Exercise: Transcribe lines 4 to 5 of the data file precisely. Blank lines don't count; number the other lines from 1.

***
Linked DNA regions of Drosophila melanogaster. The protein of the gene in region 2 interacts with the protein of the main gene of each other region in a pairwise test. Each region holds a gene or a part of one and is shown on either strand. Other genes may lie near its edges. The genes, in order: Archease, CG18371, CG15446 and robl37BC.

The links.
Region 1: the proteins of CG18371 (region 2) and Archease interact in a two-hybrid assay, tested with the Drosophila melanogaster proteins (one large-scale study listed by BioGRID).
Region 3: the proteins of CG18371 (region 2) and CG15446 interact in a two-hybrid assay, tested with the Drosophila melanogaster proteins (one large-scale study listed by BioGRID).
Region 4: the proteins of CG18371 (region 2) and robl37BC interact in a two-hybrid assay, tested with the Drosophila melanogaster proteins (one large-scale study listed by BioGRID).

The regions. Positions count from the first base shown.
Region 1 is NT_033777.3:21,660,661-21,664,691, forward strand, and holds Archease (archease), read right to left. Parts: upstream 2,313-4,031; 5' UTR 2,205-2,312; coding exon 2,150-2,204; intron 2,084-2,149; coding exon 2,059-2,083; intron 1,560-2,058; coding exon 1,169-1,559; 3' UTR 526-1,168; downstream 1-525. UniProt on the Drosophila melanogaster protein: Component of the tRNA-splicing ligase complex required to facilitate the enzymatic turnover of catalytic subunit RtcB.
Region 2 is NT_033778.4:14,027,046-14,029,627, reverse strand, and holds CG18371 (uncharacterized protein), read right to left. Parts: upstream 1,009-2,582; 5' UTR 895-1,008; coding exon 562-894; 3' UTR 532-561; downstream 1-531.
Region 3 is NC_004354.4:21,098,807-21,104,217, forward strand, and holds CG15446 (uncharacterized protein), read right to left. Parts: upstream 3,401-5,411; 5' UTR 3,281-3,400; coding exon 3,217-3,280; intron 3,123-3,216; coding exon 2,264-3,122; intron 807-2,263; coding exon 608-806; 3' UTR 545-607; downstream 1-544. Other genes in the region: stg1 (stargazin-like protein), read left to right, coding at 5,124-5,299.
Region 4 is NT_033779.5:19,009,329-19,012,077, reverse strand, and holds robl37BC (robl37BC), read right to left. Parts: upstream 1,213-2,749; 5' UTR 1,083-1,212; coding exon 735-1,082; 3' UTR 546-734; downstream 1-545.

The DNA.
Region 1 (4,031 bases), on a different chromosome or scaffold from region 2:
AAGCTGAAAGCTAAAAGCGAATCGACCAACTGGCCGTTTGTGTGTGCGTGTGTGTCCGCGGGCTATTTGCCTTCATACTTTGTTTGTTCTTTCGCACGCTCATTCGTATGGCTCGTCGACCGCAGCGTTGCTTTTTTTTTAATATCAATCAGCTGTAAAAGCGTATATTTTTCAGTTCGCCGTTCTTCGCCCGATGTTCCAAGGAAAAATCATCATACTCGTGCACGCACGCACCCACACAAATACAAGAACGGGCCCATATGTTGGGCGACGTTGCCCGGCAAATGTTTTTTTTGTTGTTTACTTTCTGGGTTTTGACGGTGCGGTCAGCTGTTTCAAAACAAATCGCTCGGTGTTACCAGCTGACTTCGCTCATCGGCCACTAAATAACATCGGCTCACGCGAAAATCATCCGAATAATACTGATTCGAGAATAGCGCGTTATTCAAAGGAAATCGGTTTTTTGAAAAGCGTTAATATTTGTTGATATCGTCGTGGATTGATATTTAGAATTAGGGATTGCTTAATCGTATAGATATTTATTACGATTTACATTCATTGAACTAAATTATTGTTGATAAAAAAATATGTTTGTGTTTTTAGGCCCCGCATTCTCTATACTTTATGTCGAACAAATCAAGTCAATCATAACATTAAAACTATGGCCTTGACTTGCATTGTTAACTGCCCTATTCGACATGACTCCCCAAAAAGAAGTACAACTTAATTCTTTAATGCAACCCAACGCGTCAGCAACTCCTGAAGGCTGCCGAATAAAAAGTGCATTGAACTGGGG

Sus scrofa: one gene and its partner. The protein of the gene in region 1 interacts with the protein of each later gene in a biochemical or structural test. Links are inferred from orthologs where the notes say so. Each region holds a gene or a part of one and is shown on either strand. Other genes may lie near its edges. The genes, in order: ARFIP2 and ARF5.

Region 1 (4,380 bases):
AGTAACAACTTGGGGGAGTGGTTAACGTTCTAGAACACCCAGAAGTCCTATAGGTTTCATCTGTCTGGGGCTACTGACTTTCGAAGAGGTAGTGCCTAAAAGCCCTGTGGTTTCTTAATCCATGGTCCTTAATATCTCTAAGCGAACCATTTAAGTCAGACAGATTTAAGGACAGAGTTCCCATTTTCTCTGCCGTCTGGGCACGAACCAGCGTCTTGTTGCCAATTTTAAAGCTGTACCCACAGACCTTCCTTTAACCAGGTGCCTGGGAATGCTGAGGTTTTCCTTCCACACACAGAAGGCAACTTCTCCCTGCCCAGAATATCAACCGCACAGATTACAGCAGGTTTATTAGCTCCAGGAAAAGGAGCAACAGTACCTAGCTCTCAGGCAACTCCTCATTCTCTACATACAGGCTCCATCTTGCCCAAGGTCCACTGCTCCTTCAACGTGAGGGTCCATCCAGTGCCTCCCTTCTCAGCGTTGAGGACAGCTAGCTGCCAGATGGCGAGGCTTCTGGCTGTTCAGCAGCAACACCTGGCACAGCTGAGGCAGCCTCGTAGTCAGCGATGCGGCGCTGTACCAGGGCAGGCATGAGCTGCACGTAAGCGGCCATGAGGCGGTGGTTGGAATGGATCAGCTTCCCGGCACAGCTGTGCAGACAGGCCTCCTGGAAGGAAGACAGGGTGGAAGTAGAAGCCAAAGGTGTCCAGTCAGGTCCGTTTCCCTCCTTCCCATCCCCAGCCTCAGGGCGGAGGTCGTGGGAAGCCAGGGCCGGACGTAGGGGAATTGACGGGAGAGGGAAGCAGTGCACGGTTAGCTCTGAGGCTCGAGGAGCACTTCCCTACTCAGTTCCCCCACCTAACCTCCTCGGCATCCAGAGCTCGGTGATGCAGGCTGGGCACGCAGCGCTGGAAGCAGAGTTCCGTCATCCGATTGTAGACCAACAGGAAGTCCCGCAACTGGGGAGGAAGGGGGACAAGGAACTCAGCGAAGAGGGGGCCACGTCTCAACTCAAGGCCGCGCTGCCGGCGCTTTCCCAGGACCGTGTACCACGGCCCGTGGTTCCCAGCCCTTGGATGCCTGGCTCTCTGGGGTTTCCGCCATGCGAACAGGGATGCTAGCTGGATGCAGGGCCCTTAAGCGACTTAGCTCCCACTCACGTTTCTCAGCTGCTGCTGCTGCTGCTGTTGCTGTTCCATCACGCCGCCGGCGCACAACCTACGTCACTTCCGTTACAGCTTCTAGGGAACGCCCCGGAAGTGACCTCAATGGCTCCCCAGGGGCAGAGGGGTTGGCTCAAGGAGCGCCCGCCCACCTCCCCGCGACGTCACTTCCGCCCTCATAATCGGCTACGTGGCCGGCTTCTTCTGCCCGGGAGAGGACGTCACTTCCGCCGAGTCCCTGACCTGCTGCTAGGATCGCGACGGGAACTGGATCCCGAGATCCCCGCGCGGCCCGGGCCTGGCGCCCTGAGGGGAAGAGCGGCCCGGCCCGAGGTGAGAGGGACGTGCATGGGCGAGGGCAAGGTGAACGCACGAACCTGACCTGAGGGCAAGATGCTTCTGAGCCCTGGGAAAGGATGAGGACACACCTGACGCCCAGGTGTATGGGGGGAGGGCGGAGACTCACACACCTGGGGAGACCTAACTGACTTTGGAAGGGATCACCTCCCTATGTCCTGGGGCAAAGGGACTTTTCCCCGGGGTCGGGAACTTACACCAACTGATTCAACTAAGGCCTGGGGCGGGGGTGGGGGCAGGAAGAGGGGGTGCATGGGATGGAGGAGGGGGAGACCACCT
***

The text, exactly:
Region 3: the proteins of CG18371 (region 2) and CG15446 interact in a two-hybrid assay, tested with the Drosophila melanogaster proteins (one large-scale study listed by BioGRID).
Region 4: the proteins of CG18371 (region 2) and robl37BC interact in a two-hybrid assay, tested with the Drosophila melanogaster proteins (one large-scale study listed by BioGRID).